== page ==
The Williams Project began in the summer of 1989 with a generous grant from the Andrew W. Mellon Foundation. From the outset, the aim of the Project has been to do studies of the economics of colleges and universities that meet high analytical standards while staying close to the institutional realities and policy concerns that motivate interest in this sector. We intended that the research be relevant to managers and policy makers, as well as scholars.
Since its inception, scholars associated with the Project have published three books and a number of articles in magazines and academic journals, as well as over 70 working papers concerned with higher education. Their work has been presented at the Stanford Forum for Higher Education Futures, The Princeton Conference on Higher Education, the Association of Governing Boards of Universities and Colleges, the National Bureau of Economic Research Working Group in Higher Education, the Macalester Forum, and other national meetings; at conferences of higher education leaders, Department of Education workshops, and at hearings of a national commission concerned with higher education finance. In addition to the Mellon Foundation, project research has received funding from the U.S. Department of Education, the National Science Foundation, and Williams College.
Research studies have been characterized by their attention to the heterogeneity of higher education — the remarkable variety of colleges and universities that make it often suspect to speak of “higher education” as a single entity. And they have looked at the use of “the economic analogy” to characterize higher education, to better understand when it helps to draw parallels between for-profit business and colleges and when it misleads. Past topics of the Project have included the impact of student financial aid on the demand for and access to higher education, responses of colleges and universities to variations in external funding for research and scholarships, the reform of higher education accounting practices to better describe economic realities, the influence of college quality on the career paths and economic status of young people, the determinants of the allocation of state funds among types of higher education institutions, and the impact of merit aid on quality and distribution of educational opportunity in the United States. Ongoing projects include studies of institutional strategies on cost, price, subsidies, aid, and saving, the economic structure of higher education, and peer effects – how students affect and learn from each other.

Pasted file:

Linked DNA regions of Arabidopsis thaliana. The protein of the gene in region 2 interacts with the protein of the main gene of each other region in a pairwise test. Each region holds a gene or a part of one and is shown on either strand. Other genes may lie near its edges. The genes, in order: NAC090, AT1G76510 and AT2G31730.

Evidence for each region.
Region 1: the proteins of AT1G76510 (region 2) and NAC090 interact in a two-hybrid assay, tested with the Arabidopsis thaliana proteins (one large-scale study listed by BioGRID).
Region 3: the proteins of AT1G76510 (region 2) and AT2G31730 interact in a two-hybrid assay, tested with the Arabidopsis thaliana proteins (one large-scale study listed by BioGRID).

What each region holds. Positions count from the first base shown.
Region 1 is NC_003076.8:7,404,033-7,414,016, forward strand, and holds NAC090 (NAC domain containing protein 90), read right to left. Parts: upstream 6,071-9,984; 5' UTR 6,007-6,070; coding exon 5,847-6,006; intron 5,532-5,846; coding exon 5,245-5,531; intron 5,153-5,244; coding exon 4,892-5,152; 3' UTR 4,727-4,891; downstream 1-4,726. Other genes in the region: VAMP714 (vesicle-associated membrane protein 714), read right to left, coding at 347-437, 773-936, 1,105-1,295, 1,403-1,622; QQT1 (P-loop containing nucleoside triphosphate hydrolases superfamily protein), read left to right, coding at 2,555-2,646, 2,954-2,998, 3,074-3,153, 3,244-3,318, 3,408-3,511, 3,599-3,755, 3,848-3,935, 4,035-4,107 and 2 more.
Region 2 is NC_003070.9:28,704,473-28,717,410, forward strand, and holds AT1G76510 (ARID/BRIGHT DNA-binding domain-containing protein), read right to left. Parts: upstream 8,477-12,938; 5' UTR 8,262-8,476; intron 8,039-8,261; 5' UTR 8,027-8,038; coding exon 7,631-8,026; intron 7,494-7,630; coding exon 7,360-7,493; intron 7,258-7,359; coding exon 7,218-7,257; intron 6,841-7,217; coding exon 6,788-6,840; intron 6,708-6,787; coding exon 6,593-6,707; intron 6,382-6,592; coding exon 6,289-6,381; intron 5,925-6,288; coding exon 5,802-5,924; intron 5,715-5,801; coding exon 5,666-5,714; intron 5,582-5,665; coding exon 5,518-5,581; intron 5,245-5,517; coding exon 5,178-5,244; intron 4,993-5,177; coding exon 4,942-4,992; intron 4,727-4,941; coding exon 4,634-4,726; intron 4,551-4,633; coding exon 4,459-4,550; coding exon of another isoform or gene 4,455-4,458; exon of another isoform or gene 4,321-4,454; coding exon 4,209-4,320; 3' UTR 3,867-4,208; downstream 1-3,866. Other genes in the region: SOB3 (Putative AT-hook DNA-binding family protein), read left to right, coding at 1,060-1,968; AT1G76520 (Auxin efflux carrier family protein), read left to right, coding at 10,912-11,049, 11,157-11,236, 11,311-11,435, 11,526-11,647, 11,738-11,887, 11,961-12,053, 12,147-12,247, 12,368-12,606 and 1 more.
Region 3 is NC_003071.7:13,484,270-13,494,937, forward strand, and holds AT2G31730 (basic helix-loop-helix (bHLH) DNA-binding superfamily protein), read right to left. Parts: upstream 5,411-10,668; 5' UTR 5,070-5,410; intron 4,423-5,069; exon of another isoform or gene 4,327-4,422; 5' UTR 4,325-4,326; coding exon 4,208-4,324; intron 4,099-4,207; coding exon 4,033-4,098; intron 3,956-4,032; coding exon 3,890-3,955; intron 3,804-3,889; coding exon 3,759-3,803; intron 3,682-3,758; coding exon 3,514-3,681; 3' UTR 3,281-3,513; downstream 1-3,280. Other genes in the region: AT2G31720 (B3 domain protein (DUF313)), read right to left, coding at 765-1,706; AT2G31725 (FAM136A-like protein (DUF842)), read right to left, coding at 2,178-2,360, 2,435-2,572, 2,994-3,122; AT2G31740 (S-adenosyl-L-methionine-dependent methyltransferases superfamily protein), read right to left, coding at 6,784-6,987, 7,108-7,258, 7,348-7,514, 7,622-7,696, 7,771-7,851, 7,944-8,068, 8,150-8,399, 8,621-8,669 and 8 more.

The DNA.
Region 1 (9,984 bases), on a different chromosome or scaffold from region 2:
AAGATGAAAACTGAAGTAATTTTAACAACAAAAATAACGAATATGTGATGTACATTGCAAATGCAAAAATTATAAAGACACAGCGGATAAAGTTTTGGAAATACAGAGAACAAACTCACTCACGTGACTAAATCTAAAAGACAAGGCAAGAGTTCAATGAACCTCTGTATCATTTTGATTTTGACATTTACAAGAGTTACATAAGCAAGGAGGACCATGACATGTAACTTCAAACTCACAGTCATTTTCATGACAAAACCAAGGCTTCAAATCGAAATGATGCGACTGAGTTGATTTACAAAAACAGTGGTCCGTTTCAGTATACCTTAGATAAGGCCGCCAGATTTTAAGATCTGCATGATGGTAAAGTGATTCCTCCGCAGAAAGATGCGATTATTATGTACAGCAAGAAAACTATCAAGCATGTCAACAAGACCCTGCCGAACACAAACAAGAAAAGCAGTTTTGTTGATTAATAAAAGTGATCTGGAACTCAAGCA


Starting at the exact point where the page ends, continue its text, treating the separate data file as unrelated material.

The Project has been heavily engaged with the undergraduate program at Williams College. Twelve students have written undergraduate theses on higher education, so far, drawing on databases maintained by the Project. The Project helped to support a summer’s research by two Williams undergraduates on programs of early intervention to encourage minority college enrollment. Many undergraduates have also served as research assistants for the Project, and often a recent graduate serves as a full-time Research Coordinator with the Project.
Comments? Send queries and suggestions to David J. Zimmerman, Director